A few years, I started collecting yardsticks.  I love the really old ones that have the four digit phone numbers or the letter/number combinations like TE-2345.  I also like the ones of long ago businesses that aren’t around anymore or have changed names, as in “Sears & Roebuck”.  My favorites are the  political ads, “Vote for Joe Smith, County Commissioner.  He will measure up!”  

I like to think about the time, creativity and money that was spent on these yardsticks.  Some advertising person had to be excited to design the different logos and then the person or company had to be excited to start passing around their new yardsticks. Their mothers were probably the first ones to get their son’s or daughter’s advertising yardstick.  In fact,  I want my own yardstick for our estate sale company!  I want my kids to pass down my leftover yardsticks to their kids, telling them “This was your grandmother’s business in the early part of the century.”  

Whether old or current, all yardsticks will be a sign of another time and another place in history. They are a 36 inch long, very narrow sign.  A billboard in your hands with two purposes, advertising and measuring!   

Now yardsticks have a new use.  Yardstick projects!  You seen them on the DIY shows and in decorating magazines.  My husband and I made a clothes hanger for our laundry room out of yardsticks.  


With some yardsticks I bought today at a customer’s garage sale, I now have enough yardsticks to  make a table top for our check out table at our estate sales.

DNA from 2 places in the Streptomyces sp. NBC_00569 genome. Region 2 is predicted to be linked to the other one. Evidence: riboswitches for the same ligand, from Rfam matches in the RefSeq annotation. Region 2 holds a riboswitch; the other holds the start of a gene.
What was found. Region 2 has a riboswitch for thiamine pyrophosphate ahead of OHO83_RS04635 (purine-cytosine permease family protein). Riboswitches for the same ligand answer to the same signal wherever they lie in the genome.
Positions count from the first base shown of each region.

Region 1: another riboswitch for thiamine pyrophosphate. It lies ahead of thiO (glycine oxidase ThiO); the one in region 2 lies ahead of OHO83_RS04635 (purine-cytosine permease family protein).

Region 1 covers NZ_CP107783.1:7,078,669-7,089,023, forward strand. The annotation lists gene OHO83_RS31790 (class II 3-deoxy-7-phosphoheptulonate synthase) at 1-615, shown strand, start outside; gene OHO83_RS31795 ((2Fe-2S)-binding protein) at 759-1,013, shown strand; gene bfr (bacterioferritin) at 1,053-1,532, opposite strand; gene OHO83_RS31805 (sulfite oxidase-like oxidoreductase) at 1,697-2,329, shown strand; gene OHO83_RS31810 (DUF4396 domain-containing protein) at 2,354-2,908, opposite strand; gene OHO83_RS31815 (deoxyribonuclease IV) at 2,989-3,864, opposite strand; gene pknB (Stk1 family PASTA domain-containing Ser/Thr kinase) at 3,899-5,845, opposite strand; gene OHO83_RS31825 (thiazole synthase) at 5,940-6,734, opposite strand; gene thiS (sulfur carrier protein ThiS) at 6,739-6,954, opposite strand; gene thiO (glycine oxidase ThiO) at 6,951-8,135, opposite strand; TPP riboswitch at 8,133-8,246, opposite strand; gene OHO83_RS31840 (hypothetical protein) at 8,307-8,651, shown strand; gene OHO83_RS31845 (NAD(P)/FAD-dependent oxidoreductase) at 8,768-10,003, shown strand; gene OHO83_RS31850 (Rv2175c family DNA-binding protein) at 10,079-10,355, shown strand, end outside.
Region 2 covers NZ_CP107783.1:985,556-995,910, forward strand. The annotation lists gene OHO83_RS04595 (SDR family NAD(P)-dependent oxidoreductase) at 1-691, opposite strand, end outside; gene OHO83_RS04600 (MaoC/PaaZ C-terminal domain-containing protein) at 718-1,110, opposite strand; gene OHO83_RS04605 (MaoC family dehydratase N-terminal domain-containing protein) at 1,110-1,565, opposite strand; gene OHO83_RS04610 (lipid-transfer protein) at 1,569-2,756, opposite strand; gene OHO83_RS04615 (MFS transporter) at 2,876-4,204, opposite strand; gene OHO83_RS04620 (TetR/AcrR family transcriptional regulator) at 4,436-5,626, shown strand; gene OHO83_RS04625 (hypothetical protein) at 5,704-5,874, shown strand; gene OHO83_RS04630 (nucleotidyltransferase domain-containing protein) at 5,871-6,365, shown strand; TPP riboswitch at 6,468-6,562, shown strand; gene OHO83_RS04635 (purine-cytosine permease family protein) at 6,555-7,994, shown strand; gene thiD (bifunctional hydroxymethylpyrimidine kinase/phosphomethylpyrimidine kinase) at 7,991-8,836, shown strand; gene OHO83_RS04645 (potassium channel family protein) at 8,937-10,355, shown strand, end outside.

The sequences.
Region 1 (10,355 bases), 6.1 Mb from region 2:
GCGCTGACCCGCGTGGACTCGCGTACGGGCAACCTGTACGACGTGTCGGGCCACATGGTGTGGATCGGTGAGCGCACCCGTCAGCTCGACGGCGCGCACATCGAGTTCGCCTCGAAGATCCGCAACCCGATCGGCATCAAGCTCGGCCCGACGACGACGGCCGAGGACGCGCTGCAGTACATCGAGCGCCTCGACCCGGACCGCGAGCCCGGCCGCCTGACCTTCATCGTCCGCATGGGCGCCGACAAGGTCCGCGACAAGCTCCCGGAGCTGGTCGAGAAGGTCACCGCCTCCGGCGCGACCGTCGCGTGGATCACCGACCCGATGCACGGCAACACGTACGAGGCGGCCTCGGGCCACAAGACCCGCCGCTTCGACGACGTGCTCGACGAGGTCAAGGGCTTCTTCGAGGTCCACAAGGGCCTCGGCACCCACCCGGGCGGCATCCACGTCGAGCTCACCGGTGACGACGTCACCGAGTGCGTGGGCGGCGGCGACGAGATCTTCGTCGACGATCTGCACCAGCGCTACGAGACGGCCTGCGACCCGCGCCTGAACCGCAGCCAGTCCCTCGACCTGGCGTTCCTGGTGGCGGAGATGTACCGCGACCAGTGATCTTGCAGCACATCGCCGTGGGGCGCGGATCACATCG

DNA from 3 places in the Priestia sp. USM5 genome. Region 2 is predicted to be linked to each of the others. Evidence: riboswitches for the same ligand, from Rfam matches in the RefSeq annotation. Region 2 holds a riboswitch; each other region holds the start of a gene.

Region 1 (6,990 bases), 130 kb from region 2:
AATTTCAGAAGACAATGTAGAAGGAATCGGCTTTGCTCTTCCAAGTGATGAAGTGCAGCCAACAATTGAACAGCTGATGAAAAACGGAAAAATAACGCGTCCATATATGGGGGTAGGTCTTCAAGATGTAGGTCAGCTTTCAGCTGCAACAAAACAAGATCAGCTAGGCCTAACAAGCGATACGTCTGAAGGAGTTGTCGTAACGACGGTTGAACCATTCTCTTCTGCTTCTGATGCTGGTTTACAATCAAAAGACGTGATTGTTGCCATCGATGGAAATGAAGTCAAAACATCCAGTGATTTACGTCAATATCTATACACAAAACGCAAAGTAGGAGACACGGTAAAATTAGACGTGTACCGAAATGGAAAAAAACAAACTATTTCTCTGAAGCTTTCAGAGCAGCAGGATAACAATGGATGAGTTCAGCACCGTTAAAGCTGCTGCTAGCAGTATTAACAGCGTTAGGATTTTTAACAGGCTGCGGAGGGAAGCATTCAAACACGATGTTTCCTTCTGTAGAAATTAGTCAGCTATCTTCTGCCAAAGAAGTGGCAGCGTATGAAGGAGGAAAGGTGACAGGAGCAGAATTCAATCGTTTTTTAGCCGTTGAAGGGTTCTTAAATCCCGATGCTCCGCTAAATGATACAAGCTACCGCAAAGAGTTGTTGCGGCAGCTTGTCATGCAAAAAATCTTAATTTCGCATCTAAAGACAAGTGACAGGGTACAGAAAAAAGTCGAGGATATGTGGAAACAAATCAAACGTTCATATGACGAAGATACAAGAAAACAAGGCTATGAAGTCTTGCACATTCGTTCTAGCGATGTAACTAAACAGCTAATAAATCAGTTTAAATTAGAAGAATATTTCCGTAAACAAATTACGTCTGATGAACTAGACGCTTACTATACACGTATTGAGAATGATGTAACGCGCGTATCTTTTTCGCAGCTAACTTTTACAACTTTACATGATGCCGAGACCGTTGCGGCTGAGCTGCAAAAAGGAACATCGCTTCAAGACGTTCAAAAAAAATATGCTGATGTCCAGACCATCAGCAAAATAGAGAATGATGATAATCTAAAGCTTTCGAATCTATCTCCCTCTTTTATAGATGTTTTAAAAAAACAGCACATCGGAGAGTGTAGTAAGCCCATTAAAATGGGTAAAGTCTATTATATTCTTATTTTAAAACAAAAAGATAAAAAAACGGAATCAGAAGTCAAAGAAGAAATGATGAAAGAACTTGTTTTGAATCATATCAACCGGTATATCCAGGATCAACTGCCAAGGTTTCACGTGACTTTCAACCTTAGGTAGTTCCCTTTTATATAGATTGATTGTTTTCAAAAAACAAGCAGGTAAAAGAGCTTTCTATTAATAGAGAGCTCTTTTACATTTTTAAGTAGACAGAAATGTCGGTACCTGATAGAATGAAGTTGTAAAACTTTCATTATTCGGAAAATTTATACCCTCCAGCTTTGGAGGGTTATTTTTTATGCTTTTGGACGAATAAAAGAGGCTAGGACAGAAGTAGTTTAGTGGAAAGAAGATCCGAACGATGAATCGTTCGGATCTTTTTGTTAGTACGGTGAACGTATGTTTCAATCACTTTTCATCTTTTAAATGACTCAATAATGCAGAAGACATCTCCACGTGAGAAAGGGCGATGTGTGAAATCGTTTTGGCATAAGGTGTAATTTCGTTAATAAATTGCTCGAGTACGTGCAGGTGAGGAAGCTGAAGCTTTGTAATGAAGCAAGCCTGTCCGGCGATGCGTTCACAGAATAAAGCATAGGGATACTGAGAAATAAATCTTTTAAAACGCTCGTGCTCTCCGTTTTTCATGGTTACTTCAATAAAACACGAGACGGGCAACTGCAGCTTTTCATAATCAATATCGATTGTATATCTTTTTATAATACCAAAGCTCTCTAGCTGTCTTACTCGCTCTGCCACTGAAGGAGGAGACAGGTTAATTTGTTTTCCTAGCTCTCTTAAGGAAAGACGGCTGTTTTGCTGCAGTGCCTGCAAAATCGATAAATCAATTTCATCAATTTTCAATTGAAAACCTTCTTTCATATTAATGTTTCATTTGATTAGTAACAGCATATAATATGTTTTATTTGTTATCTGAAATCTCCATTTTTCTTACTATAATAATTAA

So the phone numbers, the addresses, the names, the logos will live on thru these projects.  The yardstick collectors will always appreciate the details.  They are more than a ruler on steriods, they represent the achievements of an individual or a business.  Perhaps we should all have a yardstick.  We should all measure up.  What would your yardstick look like?


  1. I have an old yardstick in great condition that I am trying to research. I collect carpentry tools and picked it with a large collection of antique tools
    It measures 72″ x 1-3/4″ x 1/4″ and has an advertisement on it for a mortgage company
    If you have any leads as to reference material about old rules and/or its estimated value. please let me know
    Todd Jaffe 443-450-3999


    • I’ve never seen a yardstick that is 72 inches. That’s twice the size of normal yardsticks. I would think it was special just due to that fact. Was it used for something, like printing? Sometimes long or different sized rulers were made for specific functions. I don’t know a reference for research. I’m sure you looked on Ebay or Googled it. Those that were used for advertising, which most were, don’t have any special history other than the owner of the particular company, bought in a bundle, had them printed and passed them out to customers. The history is in the phone number, is it an old four digit number? Does it advertise a place that no longer exists? Love the ones with old names and old addresses that have changed over the years. Like for a Sears and Roebuck store. Sears and Roebuck is now just Sears. The address could now be the location of a warehouse or used car lot! Yardsticks tell of a moment in time. I wish I could be more help. Sounds like you found a special yardstick!


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